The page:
The Most Important Role of the Police is to Prevent Crime
As Sir Robert Peel, the founder of the modern Police Force, stated in 1829:
" The police are the public and the public are the police. The police are only members of the public that are paid to give full time attention to duties that are incumbent upon every citizen in the interest of community welfare and existence."
The Scottish police motto is 'semper vigilo' meaning always watchful and the police are charged to guard, watch and patrol in order to protect life and property, preserve order prevent crime and detect offenders. They must also prepare reports, serve legal documents and attend court to give evidence. Thus the primary goal of the police is both to form partnerships with the public and to prevent crime whilst enhancing the community's safety and improving the quality of life.
Whilst it is true that the police have a general duty to uphold and enforce the law and to maintain the peace in Scotland, and they are provided with powers through both common law and statutory law to carry out this duty, including powers of arrest and detention, they also have a responsibility for a wider range of functions.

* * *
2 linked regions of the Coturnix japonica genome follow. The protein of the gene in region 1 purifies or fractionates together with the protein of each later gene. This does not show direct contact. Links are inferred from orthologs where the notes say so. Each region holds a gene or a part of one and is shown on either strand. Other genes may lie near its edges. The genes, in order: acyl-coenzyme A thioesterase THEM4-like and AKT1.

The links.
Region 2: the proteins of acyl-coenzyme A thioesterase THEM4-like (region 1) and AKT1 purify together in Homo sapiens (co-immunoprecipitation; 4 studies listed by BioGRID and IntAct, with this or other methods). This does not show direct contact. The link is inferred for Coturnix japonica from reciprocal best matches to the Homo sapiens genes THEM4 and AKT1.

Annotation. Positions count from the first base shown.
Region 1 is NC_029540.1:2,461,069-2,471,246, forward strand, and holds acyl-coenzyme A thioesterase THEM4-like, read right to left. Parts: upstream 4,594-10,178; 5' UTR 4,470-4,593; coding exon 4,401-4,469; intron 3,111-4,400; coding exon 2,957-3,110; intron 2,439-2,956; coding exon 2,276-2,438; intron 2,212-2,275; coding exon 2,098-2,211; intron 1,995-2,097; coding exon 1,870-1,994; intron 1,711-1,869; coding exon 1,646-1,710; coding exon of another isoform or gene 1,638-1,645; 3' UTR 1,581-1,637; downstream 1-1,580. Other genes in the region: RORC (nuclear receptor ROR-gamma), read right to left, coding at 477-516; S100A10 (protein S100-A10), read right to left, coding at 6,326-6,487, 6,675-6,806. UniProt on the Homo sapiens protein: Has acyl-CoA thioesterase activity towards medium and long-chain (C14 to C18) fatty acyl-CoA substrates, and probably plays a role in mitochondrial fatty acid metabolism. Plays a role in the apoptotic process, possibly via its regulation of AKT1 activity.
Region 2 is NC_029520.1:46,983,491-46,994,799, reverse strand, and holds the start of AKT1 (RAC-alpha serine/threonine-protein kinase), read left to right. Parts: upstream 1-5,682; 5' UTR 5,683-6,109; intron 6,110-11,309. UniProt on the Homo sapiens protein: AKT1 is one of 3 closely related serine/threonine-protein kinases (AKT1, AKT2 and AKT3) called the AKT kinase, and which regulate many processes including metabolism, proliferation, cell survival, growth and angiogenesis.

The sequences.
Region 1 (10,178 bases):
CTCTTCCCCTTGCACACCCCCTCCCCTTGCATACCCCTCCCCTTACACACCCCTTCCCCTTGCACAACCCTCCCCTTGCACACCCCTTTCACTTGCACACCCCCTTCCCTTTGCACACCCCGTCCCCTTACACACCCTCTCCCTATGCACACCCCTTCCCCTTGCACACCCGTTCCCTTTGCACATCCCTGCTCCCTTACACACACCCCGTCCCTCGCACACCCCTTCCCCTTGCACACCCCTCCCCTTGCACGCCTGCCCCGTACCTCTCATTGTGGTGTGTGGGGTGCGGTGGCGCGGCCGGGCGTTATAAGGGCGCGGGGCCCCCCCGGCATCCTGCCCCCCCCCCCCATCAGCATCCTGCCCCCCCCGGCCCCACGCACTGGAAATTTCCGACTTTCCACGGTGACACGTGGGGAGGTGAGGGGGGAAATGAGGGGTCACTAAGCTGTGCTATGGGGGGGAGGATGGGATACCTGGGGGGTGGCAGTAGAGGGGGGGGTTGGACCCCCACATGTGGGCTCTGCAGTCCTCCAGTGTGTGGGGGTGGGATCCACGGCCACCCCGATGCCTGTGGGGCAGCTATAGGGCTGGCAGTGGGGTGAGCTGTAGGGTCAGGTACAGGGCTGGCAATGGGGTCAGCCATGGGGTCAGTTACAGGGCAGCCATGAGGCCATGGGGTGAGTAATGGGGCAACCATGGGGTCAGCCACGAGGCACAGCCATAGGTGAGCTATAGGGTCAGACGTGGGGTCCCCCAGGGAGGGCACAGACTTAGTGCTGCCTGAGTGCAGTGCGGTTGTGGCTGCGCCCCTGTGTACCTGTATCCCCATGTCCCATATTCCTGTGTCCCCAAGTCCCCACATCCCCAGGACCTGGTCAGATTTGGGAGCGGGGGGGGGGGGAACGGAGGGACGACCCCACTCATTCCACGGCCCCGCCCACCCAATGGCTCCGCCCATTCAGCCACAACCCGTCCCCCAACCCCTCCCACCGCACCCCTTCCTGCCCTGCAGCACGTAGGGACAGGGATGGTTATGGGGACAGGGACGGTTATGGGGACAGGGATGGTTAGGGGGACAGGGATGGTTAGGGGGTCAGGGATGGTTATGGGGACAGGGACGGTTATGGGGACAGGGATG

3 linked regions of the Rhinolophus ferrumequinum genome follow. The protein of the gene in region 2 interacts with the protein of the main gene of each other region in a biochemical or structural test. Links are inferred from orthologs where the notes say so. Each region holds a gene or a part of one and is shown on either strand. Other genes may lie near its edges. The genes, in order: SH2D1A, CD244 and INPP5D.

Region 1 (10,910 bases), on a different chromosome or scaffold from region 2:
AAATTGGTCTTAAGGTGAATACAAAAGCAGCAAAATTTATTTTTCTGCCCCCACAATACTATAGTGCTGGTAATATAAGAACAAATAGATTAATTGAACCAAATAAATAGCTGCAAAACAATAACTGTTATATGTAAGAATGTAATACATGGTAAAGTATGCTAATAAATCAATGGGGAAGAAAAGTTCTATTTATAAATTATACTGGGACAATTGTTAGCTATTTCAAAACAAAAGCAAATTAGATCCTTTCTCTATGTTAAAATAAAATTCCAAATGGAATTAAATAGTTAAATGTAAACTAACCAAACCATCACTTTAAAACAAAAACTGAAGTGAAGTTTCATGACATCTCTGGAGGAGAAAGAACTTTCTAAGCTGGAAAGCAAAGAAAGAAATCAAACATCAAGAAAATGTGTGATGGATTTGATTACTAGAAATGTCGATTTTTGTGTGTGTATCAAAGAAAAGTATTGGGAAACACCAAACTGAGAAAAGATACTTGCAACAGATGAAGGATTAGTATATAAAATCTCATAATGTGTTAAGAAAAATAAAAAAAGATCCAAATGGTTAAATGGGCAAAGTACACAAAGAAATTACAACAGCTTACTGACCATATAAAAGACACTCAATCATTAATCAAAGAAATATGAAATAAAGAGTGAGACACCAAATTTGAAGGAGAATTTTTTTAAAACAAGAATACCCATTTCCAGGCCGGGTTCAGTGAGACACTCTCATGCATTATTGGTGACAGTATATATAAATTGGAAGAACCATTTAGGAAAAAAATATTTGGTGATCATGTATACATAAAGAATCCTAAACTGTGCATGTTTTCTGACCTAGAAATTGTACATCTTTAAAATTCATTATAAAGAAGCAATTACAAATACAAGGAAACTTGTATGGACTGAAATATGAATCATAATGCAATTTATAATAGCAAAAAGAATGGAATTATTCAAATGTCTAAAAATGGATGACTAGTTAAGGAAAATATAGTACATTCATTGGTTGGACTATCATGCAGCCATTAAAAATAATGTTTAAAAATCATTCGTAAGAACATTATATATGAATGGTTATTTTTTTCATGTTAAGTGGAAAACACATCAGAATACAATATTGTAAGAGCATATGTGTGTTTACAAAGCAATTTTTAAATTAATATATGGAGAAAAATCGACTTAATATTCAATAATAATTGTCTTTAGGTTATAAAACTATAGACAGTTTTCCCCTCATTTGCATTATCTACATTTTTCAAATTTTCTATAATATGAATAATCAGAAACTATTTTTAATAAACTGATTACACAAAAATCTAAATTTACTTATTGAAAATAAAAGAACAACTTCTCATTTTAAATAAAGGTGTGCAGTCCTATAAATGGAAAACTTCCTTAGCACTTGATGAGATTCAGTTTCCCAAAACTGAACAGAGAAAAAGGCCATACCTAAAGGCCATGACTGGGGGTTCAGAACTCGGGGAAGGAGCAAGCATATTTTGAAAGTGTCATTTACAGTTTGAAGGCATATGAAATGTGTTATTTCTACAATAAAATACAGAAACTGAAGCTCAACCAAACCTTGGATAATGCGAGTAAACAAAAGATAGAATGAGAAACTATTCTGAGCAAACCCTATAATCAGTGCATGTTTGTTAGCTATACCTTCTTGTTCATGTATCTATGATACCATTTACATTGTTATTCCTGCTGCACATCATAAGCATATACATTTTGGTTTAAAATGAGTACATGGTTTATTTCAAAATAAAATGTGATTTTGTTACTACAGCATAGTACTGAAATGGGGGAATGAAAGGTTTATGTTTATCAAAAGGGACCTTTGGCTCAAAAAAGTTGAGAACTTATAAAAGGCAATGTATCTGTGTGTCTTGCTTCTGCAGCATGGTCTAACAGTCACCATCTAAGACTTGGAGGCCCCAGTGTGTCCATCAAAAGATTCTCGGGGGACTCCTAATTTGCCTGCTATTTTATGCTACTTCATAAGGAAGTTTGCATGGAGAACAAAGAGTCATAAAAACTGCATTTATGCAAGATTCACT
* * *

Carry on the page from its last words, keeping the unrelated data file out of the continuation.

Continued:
As well as general policing there are a number of more specialised tasks they must do. These include the recovery and return of stolen property. They must make every reasonable effort to recover lost and stolen property, to identify the owner, and ensure its prompt return.
They also have to ensure the safe movement of traffic. They must exercise the responsibility for traffic law enforcement which means enforcing compliance with traffic laws and developing driver awareness of the causes of traffic accidents. The police appropriately warn, cite, or arrest traffic law violators.